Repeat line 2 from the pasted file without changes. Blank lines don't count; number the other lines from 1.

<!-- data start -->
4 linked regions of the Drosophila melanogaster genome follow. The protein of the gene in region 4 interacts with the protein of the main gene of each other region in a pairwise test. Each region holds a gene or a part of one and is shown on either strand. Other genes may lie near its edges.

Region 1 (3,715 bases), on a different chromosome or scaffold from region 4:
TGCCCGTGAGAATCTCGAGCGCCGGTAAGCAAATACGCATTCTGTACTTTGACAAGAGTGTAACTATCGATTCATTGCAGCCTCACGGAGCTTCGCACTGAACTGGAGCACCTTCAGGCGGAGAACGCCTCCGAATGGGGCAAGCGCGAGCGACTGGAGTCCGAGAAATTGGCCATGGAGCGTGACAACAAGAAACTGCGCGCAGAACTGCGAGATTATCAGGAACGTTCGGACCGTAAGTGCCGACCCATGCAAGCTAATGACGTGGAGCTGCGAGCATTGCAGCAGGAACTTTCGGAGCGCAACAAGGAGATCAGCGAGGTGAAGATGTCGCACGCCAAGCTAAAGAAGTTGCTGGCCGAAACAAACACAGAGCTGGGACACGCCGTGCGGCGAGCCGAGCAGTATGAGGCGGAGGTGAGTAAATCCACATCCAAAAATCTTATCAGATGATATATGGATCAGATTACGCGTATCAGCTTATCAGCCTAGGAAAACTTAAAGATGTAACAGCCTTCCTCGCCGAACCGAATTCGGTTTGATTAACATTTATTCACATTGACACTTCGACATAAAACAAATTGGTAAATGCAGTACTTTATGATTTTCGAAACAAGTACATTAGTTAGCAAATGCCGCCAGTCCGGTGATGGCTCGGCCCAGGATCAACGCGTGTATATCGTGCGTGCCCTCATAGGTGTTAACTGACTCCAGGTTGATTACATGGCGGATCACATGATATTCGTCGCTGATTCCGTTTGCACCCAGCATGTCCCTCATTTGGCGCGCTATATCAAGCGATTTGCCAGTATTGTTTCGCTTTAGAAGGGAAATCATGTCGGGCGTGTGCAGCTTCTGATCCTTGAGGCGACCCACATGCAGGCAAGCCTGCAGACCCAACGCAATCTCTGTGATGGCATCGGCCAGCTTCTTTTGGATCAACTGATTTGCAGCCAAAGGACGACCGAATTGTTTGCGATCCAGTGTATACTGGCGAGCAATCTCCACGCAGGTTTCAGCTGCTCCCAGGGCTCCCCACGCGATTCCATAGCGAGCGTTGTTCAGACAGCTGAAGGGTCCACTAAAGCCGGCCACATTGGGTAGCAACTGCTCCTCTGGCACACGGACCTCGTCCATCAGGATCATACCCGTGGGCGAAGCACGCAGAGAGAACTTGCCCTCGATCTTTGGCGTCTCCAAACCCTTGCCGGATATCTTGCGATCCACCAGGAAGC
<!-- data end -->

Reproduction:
Region 1 (3,715 bases), on a different chromosome or scaffold from region 4: